One of Singapore’s largest power plants is set to become the large-scale proving ground for using ammonia as a carbon-free combustion fuel for new and existing gas turbines.

The challenge

Countries with limited direct access to low-carbon power could use ammonia in gas turbines to produce electricity. But while ammonia theoretically offers much promise as a fuel source—because of its higher hydrogen content and liquefication temperature—it has yet to be tested on a large scale in a real-world environment.

The solution

Thanks to a new MoU between GE Vernova, Sembcorp, and IHI Corporation, two GE Vernova 9F gas turbines at Sembcorp’s Singapore-based Sakra cogeneration power plant plan to be retrofitted with ammonia-firing capabilities. If this large-scale experiment proves successful, it could pave the way for worldwide adoption of a lower-cost, lower-carbon alternative fuel for gas turbines.


Tremendous potential for power that produces less carbon emissions


We are now taking the next step to support decarbonization efforts through the potential retrofitting of the [Sembcorp Sakra] power plant with ammonia-firing capabilities. As a pioneer in adopting technologies to reduce [our] carbon footprint, [we remain] committed to decarbonizing the power generation sector and driving energy transition.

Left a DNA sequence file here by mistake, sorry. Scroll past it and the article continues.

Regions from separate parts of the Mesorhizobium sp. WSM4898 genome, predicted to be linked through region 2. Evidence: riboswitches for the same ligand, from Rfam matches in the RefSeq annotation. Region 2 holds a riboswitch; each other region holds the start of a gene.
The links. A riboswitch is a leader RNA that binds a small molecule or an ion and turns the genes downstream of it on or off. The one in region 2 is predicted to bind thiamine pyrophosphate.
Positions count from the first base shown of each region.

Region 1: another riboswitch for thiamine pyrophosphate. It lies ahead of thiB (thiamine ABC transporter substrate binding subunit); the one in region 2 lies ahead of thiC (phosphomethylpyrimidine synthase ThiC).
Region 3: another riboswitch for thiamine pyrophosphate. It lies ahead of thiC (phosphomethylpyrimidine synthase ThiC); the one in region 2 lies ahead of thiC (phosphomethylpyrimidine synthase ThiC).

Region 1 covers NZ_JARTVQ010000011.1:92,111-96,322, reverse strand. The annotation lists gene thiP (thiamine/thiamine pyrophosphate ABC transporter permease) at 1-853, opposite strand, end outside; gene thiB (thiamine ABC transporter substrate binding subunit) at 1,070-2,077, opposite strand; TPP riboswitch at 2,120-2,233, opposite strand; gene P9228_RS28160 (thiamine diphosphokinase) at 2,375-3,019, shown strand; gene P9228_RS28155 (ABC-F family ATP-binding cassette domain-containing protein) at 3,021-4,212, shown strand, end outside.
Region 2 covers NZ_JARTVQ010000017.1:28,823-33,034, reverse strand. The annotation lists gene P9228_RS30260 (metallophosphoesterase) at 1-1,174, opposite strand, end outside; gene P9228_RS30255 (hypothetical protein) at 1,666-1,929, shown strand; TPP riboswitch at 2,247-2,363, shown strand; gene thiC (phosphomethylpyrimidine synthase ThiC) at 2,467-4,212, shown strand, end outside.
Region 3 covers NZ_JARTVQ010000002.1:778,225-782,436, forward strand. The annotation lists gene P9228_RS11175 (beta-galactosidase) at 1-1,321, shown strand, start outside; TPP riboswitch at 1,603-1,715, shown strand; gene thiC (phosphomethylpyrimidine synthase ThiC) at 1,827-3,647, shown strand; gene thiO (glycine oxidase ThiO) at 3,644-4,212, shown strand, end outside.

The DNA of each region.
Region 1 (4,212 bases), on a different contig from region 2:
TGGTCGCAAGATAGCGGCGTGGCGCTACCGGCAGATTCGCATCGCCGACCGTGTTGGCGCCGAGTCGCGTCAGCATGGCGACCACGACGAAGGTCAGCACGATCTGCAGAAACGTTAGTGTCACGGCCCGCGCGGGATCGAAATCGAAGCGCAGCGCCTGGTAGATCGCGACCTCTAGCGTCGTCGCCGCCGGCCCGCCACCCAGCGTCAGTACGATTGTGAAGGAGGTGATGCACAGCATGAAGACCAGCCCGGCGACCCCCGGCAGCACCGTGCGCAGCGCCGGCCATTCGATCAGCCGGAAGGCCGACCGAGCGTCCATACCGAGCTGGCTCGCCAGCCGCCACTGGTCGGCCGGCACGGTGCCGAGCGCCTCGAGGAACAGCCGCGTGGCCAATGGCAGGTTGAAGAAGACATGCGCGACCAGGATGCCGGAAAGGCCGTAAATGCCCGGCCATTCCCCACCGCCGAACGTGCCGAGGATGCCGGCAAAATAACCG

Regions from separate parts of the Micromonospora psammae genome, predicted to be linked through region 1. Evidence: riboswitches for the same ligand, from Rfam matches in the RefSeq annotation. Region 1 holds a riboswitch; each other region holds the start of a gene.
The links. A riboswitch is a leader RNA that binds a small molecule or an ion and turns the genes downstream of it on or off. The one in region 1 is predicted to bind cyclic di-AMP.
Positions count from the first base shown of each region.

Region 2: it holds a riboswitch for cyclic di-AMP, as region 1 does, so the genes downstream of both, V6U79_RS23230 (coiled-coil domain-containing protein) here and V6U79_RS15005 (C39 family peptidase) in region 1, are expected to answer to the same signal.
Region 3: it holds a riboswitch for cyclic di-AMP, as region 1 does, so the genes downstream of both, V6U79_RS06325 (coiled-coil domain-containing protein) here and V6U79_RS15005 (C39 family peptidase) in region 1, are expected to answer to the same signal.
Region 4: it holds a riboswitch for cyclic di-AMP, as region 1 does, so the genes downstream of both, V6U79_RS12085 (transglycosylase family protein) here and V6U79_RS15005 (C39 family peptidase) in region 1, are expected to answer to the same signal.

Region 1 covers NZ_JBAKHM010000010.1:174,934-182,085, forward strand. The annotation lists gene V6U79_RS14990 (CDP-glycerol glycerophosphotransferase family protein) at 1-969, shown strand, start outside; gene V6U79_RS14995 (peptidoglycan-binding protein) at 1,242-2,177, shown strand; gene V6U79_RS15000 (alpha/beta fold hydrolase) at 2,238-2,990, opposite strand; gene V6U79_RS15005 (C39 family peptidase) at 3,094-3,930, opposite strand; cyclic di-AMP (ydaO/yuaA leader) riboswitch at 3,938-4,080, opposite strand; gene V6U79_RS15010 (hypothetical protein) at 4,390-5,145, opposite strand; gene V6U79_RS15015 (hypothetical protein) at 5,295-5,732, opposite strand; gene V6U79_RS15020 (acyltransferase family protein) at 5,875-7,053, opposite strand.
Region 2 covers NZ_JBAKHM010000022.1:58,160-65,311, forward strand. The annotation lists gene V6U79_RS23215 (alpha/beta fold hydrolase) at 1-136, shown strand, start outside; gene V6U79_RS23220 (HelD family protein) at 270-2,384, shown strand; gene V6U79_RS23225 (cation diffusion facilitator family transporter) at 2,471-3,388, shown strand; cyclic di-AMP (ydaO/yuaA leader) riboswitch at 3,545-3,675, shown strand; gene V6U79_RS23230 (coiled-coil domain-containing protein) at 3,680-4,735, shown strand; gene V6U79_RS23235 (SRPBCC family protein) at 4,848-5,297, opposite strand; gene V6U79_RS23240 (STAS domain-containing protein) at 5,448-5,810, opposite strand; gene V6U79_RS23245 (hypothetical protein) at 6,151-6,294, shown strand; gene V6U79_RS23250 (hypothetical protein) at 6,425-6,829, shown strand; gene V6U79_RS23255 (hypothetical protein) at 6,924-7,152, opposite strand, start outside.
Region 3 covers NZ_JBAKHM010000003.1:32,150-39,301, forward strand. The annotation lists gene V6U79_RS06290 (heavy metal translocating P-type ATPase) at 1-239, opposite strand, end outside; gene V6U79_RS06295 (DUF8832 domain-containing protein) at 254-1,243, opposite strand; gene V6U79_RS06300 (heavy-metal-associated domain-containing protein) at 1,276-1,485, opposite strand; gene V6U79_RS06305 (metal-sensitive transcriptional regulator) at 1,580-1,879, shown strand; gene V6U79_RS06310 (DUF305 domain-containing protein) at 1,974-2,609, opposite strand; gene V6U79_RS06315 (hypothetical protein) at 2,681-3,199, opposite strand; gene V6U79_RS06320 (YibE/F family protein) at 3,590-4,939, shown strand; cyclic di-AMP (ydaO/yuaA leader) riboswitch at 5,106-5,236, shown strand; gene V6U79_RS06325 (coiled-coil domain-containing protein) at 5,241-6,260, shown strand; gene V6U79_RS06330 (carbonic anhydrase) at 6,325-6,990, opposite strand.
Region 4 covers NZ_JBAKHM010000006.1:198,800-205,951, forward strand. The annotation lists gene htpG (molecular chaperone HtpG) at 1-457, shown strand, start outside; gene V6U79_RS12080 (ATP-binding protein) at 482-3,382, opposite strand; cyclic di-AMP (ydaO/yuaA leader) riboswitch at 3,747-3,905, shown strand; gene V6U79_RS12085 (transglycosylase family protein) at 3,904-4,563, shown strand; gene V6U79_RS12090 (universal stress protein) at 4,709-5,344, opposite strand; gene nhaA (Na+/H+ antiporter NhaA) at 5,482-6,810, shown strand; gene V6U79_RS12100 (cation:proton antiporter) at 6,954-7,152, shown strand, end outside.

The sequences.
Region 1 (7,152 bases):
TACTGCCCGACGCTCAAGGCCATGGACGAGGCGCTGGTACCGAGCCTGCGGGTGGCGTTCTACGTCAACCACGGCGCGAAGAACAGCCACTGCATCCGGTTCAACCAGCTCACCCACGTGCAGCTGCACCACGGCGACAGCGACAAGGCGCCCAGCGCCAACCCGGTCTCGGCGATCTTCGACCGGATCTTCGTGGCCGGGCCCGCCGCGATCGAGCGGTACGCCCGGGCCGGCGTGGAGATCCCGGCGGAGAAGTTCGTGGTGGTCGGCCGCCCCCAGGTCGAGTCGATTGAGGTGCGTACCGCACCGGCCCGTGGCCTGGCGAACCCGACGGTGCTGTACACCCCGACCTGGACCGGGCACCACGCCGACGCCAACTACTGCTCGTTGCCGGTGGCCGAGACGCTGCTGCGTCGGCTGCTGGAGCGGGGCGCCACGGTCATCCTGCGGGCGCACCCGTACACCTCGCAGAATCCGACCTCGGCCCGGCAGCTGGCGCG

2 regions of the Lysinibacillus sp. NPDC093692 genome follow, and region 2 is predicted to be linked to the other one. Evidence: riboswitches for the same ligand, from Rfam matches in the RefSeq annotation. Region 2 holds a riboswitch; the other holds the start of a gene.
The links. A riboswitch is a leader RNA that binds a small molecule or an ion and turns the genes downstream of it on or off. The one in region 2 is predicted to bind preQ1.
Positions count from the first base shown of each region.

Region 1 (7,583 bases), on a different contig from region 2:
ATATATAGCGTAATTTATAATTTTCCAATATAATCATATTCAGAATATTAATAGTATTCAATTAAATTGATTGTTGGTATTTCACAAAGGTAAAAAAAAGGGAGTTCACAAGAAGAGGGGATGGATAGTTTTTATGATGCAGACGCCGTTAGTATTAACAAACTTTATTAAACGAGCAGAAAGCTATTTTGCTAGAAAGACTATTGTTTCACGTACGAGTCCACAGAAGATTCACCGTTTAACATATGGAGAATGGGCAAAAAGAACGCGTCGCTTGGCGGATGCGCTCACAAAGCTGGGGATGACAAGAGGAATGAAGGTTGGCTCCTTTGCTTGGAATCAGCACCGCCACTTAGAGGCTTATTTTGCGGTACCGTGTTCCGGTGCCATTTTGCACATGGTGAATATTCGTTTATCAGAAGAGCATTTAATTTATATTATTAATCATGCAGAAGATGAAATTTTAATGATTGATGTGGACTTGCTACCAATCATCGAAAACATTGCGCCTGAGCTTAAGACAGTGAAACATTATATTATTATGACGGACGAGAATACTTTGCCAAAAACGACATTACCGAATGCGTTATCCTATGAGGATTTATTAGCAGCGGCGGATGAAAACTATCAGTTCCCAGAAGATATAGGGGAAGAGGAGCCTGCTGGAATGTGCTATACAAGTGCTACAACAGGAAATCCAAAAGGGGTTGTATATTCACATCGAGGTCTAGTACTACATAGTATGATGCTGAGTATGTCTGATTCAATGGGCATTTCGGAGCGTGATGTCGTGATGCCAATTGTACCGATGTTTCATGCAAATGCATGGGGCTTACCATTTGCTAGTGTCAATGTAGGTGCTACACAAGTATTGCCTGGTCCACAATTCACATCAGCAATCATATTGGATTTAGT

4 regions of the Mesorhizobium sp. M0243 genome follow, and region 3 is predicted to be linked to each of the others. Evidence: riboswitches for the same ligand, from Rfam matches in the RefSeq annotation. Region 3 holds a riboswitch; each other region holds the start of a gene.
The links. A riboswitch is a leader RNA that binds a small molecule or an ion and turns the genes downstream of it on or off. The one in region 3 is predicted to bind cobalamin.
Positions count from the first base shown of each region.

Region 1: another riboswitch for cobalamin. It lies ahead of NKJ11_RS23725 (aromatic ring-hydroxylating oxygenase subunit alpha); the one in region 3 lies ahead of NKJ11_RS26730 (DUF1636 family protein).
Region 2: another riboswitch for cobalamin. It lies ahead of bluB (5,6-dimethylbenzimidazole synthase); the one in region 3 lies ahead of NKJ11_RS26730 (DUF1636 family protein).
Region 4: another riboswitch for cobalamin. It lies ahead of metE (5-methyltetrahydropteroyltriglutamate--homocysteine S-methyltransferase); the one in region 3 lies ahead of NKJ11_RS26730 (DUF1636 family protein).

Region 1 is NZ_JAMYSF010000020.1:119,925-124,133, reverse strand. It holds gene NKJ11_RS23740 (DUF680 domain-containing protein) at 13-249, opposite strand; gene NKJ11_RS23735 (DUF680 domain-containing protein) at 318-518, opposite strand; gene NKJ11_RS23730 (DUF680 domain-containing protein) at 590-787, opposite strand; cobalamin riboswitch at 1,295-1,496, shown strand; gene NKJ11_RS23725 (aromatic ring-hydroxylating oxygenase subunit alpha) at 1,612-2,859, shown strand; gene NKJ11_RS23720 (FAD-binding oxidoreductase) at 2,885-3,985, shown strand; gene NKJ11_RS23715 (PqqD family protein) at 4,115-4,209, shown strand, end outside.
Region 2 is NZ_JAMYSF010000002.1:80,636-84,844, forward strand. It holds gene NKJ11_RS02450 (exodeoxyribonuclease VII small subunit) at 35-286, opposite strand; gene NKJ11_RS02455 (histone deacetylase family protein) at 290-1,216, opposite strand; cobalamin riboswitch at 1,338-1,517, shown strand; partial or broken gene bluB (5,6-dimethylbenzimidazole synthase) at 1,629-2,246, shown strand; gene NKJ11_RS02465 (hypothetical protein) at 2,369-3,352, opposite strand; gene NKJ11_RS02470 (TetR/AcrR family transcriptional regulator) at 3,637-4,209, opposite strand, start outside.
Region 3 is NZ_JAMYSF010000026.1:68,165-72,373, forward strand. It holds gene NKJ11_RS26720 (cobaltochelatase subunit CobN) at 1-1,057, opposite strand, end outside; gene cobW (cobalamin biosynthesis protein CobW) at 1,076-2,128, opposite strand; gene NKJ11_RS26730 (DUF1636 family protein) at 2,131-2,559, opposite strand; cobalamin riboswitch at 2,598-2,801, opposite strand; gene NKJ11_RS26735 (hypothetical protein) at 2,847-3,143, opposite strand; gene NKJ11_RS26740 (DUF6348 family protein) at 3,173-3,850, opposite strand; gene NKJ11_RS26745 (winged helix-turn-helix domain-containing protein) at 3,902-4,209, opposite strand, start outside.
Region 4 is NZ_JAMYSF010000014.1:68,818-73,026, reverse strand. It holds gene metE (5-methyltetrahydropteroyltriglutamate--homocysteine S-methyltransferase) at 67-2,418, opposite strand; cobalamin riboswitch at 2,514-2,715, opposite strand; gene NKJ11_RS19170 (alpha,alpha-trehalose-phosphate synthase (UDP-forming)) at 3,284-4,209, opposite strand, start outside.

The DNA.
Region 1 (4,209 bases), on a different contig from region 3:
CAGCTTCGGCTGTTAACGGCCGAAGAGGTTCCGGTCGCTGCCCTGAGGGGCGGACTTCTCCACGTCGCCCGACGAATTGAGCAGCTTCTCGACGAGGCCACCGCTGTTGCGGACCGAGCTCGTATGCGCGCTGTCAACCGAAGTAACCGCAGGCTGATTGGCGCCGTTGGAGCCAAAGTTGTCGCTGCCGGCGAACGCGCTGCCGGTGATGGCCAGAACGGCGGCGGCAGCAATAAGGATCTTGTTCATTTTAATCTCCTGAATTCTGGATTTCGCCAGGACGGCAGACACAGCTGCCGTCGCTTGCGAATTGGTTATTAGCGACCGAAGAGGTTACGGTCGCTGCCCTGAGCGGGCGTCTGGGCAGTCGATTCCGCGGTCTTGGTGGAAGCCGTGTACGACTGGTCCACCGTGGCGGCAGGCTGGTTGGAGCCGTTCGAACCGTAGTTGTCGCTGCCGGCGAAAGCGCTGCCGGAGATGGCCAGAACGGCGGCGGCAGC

Koh Chiap Khiong

CEO, Singapore & Southeast Asia, Sembcorp Industries


Using ammonia as a fuel source in gas turbines shows great promise in the quest to produce low-carbon-emission electricity. It contains a high hydrogen content and is easier to liquefy than hydrogen. Plus, if it is synthesized from hydrogen for use in gas turbines, ammonia can be combusted, directly fed into, or co-fired at existing coal plants or gas turbines.

In 2021, GE Vernova announced an MoU with IHI Corporation—a Japanese heavy industry firm—to assess using ammonia as a carbon-free combustion fuel for both existing and new gas turbines. In 2022, IHI successfully mounted and tested a newly developed combustor on a 2000 KW gas turbine at its Yokohama Works. This turbine successfully achieved a greenhouse gas reduction rate greater than 99% when mono-firing liquid ammonia.

On the heels of this successful operation, GE Vernova and IHI signed a new non-binding MoU with Singapore-based Sembcorp Industries to test the potential of ammonia firing gas turbines on a much larger scale. Since going online in 2001, Sembcorp’s Sakra cogeneration plant has used two GE Vernova 9F gas turbines to produce up to 815 MW of electricity.

Under this MoU, this plant is expected to be retrofitted with the IHI combustor to generate lower carbon energy using the plant’s existing 9F turbines, supporting Singapore’s efforts to diversify its energy sources and decarbonize its power sector.

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